Introduction: For decades, Washington’s electorate has been rapidly diversifying—but its elected representation has not. Against this backdrop, Washington enacted antidiscrimination legislation, the Washington Voting Rights Act (“WVRA” or the “Act”), that established a simple principle: All the State’s residents, regardless of their race, must be afforded equal voting opportunity. Within the bounds of that antidiscrimination guardrail, local jurisdictions retain broad discretion to define the method and manner of elections. The rights the WVRA creates flow to members of all racial groups, and the remedies it envisions can be entirely race-neutral. To the extent that the WVRA requires consideration of race at all—to show racially polarized voting—it expressly binds itself to federal case law. Yet Appellant James Gimenez argues that these equal protection efforts are at odds with the Equal Protection Clause, rendering the Act facially unconstitutional. That conclusion is as wrong as it sounds.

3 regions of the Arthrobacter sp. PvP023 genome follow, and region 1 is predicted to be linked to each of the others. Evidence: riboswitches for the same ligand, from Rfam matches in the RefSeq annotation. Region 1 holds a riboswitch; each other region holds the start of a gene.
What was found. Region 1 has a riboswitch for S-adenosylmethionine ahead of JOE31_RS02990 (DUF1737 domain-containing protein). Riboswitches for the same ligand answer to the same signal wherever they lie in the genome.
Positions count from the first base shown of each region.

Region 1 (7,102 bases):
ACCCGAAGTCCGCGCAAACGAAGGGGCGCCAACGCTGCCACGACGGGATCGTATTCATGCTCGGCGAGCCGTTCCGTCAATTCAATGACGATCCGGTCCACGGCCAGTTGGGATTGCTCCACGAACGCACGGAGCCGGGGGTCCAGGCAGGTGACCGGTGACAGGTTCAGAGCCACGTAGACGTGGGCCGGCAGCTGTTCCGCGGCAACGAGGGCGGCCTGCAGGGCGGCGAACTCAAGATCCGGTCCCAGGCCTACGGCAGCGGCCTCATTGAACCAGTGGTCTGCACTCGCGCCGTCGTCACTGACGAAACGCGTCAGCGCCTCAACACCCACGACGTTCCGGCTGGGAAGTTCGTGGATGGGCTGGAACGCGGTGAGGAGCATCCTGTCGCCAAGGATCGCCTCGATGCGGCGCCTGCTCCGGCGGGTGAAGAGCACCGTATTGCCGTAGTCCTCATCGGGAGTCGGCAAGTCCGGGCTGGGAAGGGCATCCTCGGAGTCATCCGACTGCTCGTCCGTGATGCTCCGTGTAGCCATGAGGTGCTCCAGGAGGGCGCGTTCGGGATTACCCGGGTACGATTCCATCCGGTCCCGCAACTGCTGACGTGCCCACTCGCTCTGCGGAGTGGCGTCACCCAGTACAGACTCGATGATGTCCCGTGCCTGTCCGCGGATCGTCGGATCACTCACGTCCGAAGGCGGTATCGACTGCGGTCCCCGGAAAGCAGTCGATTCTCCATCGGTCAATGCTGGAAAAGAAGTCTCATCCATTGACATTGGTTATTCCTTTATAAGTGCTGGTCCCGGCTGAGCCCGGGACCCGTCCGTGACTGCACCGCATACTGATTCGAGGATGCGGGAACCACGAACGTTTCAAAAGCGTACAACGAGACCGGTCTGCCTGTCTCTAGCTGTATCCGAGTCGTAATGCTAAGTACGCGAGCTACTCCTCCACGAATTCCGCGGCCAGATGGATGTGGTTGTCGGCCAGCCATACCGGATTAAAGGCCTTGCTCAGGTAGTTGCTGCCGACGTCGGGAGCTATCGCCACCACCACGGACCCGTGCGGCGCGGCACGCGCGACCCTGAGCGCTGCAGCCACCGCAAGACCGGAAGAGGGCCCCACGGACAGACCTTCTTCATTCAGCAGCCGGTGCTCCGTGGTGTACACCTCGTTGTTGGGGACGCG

David B. Owens and Civil Rights and Justice Clinic, Brief of Law School Clinics Focused on Civil Rights as Amici Curiae, Portugal v. Franklin County, Washington State Supreme Court Docket No. 100999-2 (2023), https://digitalcommons.law.uw.edu/faculty-court-briefs/67